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Hidden files with early evidence of Nazi war crimes to be opened to the public

The 1937 deadly attack on the small Basque town of Guernica during Spain's civil war was the German Nazis' first attempt at terror bombing civilians.
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Documents used by the United Nations War Crimes Commission to try Nazi criminals will be available online

Tens of thousands of hidden files revealing early evidence of Nazi war crimes, death camps and genocide will be accessible to the public for the first time this week, according the Guardian.

The collection contains detailed personal accounts of Nazi death camps such as Treblinka and Aushwitz where millions of Jews were murdered. The accounts had been smuggled out of Nazi occupied Europe.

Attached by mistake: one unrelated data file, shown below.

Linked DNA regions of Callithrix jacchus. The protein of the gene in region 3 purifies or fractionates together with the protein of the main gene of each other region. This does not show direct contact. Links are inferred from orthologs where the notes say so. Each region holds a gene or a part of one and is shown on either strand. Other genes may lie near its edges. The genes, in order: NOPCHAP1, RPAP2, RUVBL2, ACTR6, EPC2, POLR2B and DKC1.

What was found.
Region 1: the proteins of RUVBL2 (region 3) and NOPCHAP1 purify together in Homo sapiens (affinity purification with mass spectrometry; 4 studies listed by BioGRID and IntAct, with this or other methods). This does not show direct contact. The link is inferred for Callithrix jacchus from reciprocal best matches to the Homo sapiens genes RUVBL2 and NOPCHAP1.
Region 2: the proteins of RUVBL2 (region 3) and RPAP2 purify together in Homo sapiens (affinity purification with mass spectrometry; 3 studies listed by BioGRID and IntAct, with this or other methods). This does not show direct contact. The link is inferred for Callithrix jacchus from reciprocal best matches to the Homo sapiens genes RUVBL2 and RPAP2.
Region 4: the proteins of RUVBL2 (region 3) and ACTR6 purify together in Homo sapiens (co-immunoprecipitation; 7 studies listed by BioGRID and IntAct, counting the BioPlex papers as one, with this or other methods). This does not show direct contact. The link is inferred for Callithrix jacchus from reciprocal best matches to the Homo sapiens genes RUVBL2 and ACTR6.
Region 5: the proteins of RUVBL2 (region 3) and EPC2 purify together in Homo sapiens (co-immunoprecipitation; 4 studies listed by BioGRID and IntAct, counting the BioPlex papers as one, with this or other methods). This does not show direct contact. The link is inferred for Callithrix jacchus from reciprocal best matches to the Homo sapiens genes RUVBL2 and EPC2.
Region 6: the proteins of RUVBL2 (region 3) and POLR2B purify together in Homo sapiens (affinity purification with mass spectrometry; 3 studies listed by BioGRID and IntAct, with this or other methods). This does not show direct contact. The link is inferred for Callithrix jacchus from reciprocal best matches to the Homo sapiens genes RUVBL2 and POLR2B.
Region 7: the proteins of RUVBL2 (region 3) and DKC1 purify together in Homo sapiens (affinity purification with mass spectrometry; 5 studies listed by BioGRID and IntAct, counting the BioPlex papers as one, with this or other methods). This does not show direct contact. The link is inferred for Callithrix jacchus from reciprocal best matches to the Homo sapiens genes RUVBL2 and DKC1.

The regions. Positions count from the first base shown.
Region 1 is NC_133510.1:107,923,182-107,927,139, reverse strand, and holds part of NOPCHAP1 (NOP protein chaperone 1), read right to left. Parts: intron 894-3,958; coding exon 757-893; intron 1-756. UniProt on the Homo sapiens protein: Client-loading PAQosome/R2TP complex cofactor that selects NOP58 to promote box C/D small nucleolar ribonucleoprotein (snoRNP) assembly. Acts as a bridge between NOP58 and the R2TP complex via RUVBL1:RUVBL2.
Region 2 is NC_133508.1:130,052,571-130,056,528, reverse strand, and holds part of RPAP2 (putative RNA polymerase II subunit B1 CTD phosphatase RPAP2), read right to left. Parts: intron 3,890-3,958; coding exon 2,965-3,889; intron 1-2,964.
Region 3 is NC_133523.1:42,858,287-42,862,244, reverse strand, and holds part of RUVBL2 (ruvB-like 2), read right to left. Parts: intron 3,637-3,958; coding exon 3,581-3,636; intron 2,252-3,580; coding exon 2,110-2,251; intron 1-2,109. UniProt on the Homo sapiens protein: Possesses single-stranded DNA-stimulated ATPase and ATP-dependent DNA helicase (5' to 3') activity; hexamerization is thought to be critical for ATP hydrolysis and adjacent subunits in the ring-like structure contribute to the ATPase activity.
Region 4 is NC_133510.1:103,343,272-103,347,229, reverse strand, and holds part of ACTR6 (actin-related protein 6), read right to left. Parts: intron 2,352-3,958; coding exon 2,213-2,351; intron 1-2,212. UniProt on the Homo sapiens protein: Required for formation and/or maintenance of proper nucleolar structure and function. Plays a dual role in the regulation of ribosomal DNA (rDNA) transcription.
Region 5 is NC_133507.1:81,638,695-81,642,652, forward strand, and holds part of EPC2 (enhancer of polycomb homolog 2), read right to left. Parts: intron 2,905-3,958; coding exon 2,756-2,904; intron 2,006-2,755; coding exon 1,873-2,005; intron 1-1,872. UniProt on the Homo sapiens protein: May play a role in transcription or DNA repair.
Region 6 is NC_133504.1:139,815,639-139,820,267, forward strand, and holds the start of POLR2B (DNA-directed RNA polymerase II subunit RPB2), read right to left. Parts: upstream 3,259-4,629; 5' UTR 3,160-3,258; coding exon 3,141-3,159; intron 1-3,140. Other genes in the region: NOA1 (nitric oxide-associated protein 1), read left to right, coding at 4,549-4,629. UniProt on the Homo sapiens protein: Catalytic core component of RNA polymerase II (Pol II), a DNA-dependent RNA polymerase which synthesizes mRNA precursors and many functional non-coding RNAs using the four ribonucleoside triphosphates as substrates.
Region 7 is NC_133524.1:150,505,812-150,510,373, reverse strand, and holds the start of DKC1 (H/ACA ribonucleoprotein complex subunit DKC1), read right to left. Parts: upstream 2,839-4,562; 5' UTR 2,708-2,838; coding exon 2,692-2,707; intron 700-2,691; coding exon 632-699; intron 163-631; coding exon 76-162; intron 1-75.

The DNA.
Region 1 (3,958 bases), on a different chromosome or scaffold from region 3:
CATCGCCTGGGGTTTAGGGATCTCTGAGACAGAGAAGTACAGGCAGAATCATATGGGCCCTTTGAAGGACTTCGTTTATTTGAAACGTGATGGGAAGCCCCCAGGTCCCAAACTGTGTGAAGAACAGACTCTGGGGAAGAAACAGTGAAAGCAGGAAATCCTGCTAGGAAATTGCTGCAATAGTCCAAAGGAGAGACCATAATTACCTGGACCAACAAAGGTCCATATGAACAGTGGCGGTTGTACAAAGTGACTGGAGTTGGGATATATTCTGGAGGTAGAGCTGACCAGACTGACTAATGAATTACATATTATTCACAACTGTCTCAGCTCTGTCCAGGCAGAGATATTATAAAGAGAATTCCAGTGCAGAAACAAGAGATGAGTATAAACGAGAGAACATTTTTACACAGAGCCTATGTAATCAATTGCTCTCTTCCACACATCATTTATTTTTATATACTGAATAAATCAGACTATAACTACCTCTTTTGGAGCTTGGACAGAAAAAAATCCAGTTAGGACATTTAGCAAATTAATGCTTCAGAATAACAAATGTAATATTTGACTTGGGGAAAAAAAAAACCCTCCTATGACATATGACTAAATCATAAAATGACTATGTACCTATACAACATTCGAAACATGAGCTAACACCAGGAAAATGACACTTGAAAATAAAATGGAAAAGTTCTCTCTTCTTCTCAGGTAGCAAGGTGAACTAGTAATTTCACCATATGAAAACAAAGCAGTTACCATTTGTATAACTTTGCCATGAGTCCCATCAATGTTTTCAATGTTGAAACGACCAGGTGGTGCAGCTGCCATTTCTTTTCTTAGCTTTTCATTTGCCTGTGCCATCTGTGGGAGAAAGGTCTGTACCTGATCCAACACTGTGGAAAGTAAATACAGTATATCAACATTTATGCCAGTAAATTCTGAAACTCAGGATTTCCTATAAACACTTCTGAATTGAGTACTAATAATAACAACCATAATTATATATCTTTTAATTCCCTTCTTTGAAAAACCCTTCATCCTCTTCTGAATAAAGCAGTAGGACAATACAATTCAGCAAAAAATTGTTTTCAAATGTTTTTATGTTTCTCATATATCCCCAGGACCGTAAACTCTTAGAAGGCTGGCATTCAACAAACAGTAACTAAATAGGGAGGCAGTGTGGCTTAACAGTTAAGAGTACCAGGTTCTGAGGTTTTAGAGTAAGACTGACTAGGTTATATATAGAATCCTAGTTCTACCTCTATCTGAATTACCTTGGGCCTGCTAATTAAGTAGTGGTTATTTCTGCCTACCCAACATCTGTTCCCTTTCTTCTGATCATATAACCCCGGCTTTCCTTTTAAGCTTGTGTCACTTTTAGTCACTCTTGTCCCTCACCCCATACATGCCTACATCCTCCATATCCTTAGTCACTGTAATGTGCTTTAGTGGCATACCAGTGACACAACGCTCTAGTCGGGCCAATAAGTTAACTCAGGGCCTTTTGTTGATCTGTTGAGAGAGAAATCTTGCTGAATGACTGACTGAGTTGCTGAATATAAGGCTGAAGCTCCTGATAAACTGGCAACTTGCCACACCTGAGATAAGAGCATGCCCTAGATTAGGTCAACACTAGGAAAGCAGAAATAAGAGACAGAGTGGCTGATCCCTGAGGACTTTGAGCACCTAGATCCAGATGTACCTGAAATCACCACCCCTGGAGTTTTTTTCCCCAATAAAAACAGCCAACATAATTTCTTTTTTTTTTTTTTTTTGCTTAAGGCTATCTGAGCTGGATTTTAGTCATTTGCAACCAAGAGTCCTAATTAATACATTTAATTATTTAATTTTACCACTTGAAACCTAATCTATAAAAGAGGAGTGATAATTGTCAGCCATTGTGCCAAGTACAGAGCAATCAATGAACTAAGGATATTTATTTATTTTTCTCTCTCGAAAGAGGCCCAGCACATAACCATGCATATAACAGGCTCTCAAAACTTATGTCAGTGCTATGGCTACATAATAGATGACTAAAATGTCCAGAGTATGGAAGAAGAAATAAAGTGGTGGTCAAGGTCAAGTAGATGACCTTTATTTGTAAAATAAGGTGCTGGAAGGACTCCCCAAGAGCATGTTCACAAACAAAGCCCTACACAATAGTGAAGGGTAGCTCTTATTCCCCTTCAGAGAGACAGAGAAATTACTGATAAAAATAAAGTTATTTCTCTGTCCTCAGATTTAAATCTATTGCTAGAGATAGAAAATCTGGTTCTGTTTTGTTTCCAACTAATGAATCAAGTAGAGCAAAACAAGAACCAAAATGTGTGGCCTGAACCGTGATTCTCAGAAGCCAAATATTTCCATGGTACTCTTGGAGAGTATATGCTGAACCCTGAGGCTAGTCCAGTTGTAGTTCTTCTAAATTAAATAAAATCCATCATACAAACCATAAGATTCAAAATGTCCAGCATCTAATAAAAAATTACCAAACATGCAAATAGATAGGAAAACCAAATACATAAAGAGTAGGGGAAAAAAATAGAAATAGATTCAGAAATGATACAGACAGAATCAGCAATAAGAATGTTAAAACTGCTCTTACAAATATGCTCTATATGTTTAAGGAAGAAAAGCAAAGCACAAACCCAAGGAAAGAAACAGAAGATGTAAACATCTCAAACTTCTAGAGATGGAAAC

The files, dating back to 1943, were used by the United Nations War Crimes Commission to put Nazis on trial for war crimes but were closed in the 1940s when West Germany was made an American ally and several Nazi criminals were granted release by US senator Joseph McCarthy who lobbied to end war crimes trials.

The archive is being opened by the Weiner Library in London and will be accessible online.

The files also contain over 300 pages detailing commands and orders made by Adolf Hitler, collected in order to indict him.

Director of the Centre for International Studies and Diplomacy at Soas in the University of London Dan Plesch, who was allowed special access to the files, asserted that their public release exemplifies a landmark shift in the study of genocide and "is a huge resource for combating Holocaust denial."

Read more: Hitler's Jewish landlord

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